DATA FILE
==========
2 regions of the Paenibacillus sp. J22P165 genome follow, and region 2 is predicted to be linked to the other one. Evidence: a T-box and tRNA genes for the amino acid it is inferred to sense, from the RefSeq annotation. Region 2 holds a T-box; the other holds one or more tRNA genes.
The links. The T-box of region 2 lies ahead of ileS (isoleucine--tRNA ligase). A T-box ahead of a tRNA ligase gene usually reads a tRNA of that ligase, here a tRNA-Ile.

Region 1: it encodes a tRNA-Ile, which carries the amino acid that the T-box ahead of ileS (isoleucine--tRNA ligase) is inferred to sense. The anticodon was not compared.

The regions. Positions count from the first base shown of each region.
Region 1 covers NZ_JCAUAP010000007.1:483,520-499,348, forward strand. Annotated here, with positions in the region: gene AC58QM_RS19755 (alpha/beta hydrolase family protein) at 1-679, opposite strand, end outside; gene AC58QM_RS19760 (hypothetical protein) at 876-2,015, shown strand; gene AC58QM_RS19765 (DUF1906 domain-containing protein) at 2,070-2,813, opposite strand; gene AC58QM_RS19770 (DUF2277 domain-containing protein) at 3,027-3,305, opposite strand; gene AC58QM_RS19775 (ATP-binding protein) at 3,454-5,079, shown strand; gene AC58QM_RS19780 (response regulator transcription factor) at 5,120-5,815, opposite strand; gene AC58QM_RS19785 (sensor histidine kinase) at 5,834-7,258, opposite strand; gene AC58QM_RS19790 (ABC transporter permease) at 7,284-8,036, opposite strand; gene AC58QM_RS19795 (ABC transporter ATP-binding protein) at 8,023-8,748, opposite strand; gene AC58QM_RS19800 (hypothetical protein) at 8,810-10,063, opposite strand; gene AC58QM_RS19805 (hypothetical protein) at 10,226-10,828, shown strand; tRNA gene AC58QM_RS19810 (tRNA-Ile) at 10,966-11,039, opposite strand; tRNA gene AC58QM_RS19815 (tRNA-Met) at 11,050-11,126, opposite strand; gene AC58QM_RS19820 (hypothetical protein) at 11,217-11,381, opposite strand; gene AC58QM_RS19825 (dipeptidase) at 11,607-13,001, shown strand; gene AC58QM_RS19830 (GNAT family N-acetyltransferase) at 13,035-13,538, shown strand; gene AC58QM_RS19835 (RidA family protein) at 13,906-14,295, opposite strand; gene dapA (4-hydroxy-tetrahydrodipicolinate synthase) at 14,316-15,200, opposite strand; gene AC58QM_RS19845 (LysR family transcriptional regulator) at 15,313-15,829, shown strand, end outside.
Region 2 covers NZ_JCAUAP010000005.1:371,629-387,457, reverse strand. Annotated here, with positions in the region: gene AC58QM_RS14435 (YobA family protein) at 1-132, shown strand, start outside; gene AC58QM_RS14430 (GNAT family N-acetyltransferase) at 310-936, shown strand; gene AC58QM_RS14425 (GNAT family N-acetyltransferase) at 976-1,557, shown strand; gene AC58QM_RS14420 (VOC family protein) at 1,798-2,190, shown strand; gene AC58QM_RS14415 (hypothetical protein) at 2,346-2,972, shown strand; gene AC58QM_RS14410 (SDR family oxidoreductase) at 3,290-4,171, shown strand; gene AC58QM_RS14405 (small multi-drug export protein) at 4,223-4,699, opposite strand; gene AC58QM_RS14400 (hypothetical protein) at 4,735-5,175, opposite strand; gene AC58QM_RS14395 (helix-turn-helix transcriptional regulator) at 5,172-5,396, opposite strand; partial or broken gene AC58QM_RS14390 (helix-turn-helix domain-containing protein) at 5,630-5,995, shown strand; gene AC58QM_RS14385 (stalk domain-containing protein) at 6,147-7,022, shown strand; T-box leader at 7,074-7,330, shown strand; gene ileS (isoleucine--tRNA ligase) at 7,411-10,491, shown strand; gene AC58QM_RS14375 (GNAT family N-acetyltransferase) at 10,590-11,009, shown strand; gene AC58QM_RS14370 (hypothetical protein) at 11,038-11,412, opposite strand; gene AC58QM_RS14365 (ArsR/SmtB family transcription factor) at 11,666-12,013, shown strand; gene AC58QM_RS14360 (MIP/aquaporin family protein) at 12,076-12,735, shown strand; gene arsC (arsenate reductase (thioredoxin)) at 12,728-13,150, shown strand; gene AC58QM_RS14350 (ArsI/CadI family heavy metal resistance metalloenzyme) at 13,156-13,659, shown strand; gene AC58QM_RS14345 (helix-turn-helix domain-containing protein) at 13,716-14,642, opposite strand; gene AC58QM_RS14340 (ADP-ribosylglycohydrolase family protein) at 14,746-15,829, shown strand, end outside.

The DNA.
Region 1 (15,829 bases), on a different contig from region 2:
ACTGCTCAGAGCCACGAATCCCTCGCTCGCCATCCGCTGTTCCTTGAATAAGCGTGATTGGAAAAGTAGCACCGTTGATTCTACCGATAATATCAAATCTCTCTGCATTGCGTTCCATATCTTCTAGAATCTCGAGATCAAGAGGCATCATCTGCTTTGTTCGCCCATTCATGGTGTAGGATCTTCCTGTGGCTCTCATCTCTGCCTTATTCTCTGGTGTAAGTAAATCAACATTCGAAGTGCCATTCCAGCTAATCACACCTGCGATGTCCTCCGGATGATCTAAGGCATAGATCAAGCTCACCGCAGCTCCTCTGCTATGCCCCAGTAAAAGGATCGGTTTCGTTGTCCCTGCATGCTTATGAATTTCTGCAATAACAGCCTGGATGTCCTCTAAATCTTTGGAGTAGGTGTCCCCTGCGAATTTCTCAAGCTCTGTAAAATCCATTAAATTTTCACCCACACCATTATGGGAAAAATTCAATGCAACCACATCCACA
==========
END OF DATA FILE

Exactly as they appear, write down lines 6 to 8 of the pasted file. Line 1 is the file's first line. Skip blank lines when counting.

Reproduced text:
Region 2 covers NZ_JCAUAP010000005.1:371,629-387,457, reverse strand. Annotated here, with positions in the region: gene AC58QM_RS14435 (YobA family protein) at 1-132, shown strand, start outside; gene AC58QM_RS14430 (GNAT family N-acetyltransferase) at 310-936, shown strand; gene AC58QM_RS14425 (GNAT family N-acetyltransferase) at 976-1,557, shown strand; gene AC58QM_RS14420 (VOC family protein) at 1,798-2,190, shown strand; gene AC58QM_RS14415 (hypothetical protein) at 2,346-2,972, shown strand; gene AC58QM_RS14410 (SDR family oxidoreductase) at 3,290-4,171, shown strand; gene AC58QM_RS14405 (small multi-drug export protein) at 4,223-4,699, opposite strand; gene AC58QM_RS14400 (hypothetical protein) at 4,735-5,175, opposite strand; gene AC58QM_RS14395 (helix-turn-helix transcriptional regulator) at 5,172-5,396, opposite strand; partial or broken gene AC58QM_RS14390 (helix-turn-helix domain-containing protein) at 5,630-5,995, shown strand; gene AC58QM_RS14385 (stalk domain-containing protein) at 6,147-7,022, shown strand; T-box leader at 7,074-7,330, shown strand; gene ileS (isoleucine--tRNA ligase) at 7,411-10,491, shown strand; gene AC58QM_RS14375 (GNAT family N-acetyltransferase) at 10,590-11,009, shown strand; gene AC58QM_RS14370 (hypothetical protein) at 11,038-11,412, opposite strand; gene AC58QM_RS14365 (ArsR/SmtB family transcription factor) at 11,666-12,013, shown strand; gene AC58QM_RS14360 (MIP/aquaporin family protein) at 12,076-12,735, shown strand; gene arsC (arsenate reductase (thioredoxin)) at 12,728-13,150, shown strand; gene AC58QM_RS14350 (ArsI/CadI family heavy metal resistance metalloenzyme) at 13,156-13,659, shown strand; gene AC58QM_RS14345 (helix-turn-helix domain-containing protein) at 13,716-14,642, opposite strand; gene AC58QM_RS14340 (ADP-ribosylglycohydrolase family protein) at 14,746-15,829, shown strand, end outside.

The DNA.
Region 1 (15,829 bases), on a different contig from region 2: